The first pieces of dive/snorkeling equipment most people purchase is usually a mask and snorkel. And then they start thinking, “what next?” … Fins are usually the answer!
Unfortunately, it can be a bit more difficult to make a decision about sizing and style when doing mixture of cold and warm water diving. So the first place to start is by asking yourself a few basic questions:
There are Two Main Styles of Fins
Full Foot Fins
Full foot fins are great for travelling, due to small size and weight. Because they can be worn with either a thin pair of neoprene socks or just bare foot, you don’t have to worry about bringing along boots or having to dry them out before flying. These are generally going to be a softer fin, and will be perfect for warm water diving and snorkelling. However, they don’t fit with drysuits, so they aren’t suitable for cold water diving.
Open heel fins are a more diverse group of fins. They are designed to be worn with boots, but there are many options to choose from, depending on what kind of diving you are doing. These tend to be a heavier fin, and because you’ll have to pack boots along, they aren’t as compact and travel-friendly as full foot fins. If you are planning on doing any coldwater diving, or shore diving, you will need to have a fin like this.
Okay Now Let's Break Down the Fin Styles:
Now that you understand the two main styles, let’s break them down even further and look at the types of fin blades. There are three main styles of fins: split fins, paddle fins, and turtle/jet fins.
Split fins offer ease of moving underwater.
The dual action blade creates a vortex effect which helps propel you through the water. These are a very low resistant fin and work especially well for those that suffer from frequent calf cramps, or find kicking in paddle fins difficult.
This is a softer style of fin, so while you might have to kick a bit more often, it is quite easy to kick. You can technically use any kicking style with these fins, but the scissor kick or flutter kick is the most efficient.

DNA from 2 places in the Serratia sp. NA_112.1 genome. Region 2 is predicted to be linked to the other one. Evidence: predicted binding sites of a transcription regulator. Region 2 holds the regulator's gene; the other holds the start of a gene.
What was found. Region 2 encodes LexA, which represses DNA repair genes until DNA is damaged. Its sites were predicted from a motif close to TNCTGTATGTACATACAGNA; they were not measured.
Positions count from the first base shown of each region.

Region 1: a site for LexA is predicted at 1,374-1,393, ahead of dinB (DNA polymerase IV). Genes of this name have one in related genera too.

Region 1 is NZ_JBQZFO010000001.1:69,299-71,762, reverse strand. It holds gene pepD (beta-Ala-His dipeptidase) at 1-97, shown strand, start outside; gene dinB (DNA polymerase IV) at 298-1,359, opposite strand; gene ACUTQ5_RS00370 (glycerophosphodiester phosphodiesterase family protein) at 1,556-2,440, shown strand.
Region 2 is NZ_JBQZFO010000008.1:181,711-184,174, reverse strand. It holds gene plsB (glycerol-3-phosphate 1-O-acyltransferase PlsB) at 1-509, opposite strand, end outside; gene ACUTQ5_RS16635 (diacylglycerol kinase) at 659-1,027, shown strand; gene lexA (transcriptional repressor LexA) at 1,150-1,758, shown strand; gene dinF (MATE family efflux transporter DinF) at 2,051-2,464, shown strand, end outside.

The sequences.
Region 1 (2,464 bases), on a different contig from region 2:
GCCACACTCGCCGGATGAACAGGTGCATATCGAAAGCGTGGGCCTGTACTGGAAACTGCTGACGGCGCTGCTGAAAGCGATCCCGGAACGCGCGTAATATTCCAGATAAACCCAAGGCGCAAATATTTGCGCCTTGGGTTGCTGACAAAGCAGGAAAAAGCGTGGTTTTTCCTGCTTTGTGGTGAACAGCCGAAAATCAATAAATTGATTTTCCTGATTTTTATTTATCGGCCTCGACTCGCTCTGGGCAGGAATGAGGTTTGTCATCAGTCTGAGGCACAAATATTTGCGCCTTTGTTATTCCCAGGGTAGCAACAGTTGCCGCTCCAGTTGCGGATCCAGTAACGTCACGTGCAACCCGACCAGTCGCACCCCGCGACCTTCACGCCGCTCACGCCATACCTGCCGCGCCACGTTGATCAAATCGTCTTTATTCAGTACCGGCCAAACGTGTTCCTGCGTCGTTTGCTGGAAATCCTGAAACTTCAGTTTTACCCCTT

This style is available as a full foot or adjustable fin.
Paddle fins tend to be a stiffer fin, offering you more propulsion than split fins. They are a good fin if you’re diving in current as they give you more power. You can use any style of kicking with these, although frog kicking is generally easier and will give you more precise movements.
Many newer styles of paddle fins, utilize composite materials which allow flexibility in the different areas of the blade. This decreases drag, and increases efficiency to get you the most amount of propulsion with the least amount of effort.
This style is available as a full foot or adjustable fin
TURTLE /JET FINS
Turtle fins are made of durable rubber, therefore they are usually stiffer and heavier (negatively buoyant).
If you struggle with floaty feet (especially in a drysuit), this style of fin is a great alternative to ankle weights. Because this style is weighted, frog kicking is the way to go. It is not ideal for flutter kicking, as it can be quite hard on your ankles. Because of the length and stiffness, these fins will give you more propulsion and accuracy than a longer fin, but they will require a bit more leg strength especially when surface swimming
This Style Fin is only available in Adjustable Fins.
Can you Use the Same Fins in Both Cold Water and Warm Water?
This is our most commonly asked questions! and though the answer will vary, in many cases yes it is possible! They are not going to be a perfect fit for both purposes though, so we recommend fitting your fin based on where you are going to do the majority of your diving.
The biggest factor is where in the fins size range your foot falls. If you are in the lower to middle of the size range for your coldwater fin (ie. the strap is not already tightened all the way), you will most likely be able to use your fins with the same or similar style boot for warm water. However, If you have a pair of warm water fins that are already too tight, the chances of them fitting a thicker boot is pretty slim.
The other factor is to make sure you are using the same style of boot. You would not be able to switch between a 2mm short boot and a 7mm drysuit boot with the same pair of fins.